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Trimble and Howick at Offsite Construction Week - Expo

 

The Offsite Expo remains a key date in the construction calendar, and it’s clear to see why, with a real buzz and excitement around the themes of digitalisation, innovation and collaboration. The Trimble team had a fantastic time at last year’s event and are looking forward to returning in September 2024!

 

A key focus was demonstrating the tools and features we have available for the whole design to manufacture workflow, helping offsite manufacturers and detailers take their work to the next level. Focusing on how users can streamline their existing processes and improve accuracy, we showcased our Volumetric Module Tool and how Trimble’s openBIM approach can support an automated manufacturing process.

 

When it comes to offsite construction, it’s important that we take a step back and really delve into the detail, ensuring that we are detailing with manufacture and assembly in mind. By using an information-rich 3D model, you can really think about how the structure is going to be fabricated, assembled, lifted and transported. BIM gives you an extra constructible dimension, with a streamlined flow of data for use at all stages.

 

With this in mind, it was great to partner with Howick, the light steel roll-forming machinery innovators, at Offsite Expo. Trimble and Howick have a long and valued history of working together on a range of plug-in tools for Tekla modelling software, with the first iteration of tools developed in 2009.

 

We chatted with Nick Coubray, CEO at Howick, to find out more…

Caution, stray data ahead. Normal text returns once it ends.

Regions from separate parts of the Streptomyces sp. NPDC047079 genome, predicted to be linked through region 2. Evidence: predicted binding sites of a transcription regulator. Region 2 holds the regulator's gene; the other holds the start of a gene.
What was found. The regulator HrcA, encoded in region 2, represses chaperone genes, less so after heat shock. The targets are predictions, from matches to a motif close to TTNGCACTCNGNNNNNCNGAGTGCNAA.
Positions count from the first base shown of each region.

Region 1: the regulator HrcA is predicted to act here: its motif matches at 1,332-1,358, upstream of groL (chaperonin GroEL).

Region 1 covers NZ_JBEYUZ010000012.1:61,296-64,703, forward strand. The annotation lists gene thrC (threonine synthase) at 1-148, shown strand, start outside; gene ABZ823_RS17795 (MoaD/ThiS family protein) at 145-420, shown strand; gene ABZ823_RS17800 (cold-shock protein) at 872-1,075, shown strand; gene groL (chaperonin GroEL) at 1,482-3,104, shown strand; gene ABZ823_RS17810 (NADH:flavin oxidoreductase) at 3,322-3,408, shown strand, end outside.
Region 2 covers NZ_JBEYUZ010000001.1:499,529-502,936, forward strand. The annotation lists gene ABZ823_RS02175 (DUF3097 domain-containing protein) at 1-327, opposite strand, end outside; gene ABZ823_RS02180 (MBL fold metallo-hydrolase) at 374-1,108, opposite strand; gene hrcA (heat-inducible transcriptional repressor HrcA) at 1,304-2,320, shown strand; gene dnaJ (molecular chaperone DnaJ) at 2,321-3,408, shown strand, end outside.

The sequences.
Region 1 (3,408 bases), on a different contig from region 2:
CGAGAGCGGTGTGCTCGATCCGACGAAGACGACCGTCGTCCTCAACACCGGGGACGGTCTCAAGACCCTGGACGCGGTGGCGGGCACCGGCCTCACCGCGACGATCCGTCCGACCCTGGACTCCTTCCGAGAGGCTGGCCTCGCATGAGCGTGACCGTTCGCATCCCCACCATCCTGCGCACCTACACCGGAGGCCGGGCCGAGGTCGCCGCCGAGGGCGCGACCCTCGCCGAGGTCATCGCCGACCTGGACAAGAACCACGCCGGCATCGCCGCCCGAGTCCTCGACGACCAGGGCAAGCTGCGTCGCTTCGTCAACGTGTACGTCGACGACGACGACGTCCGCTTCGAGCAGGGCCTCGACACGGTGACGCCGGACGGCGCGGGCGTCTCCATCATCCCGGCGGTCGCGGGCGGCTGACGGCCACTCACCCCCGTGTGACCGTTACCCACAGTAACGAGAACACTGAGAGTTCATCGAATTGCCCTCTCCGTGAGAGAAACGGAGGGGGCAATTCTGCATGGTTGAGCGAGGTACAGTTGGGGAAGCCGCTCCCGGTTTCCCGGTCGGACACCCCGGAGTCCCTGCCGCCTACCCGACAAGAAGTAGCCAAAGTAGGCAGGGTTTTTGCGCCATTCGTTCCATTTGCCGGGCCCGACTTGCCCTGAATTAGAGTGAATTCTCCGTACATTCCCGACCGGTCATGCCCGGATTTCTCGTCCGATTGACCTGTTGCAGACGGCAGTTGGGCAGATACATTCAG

How did the partnership first come about?

From early on in our development process, we have always intended for our machines to have an open language interface to allow customers to choose the best software for their application. We understand that customers invest heavily in their software platforms and won’t want to change their core design processes for a piece of equipment.

 

The partnership with Tekla came about through the need for hot rolled structures and light gauge steel panels to be integrated for larger modular designs.

 

What do you see as being the main value or benefit of these tools for Tekla users?

It’s the ability to have fully detailed designs incorporating light gauge steel, hot rolled steel, concrete and ancillary products all in a single, live model, without the need to re-design each element or material separately. 

 

Outputting data from Tekla to a wide range of equipment enables teams to collaborate easily and manage design changes effectively, all reducing the likelihood of issues on site.

 

Why are such partnerships like this so important for the industry?

Partnering across different aspects of the industry, from concept creation to materials, processes, design and execution, helps to make the construction process as a whole more cohesive. It enables us to learn and share knowledge around what works best, increasing productivity.

 

Where do you see the future of Offsite Construction going?

Offsite covers the entire construction industry, from single small structures to huge buildings, including structural elements, services and building envelope. I think the main challenge is to build knowledge of the small offsite elements, which can be applied to all building types for productivity gains. For example, in traditional buildings there’s a large number of repetitive details that could be manufactured offsite. The key to this will be engaging with all key stakeholders as early as possible.

 

Learn more here.

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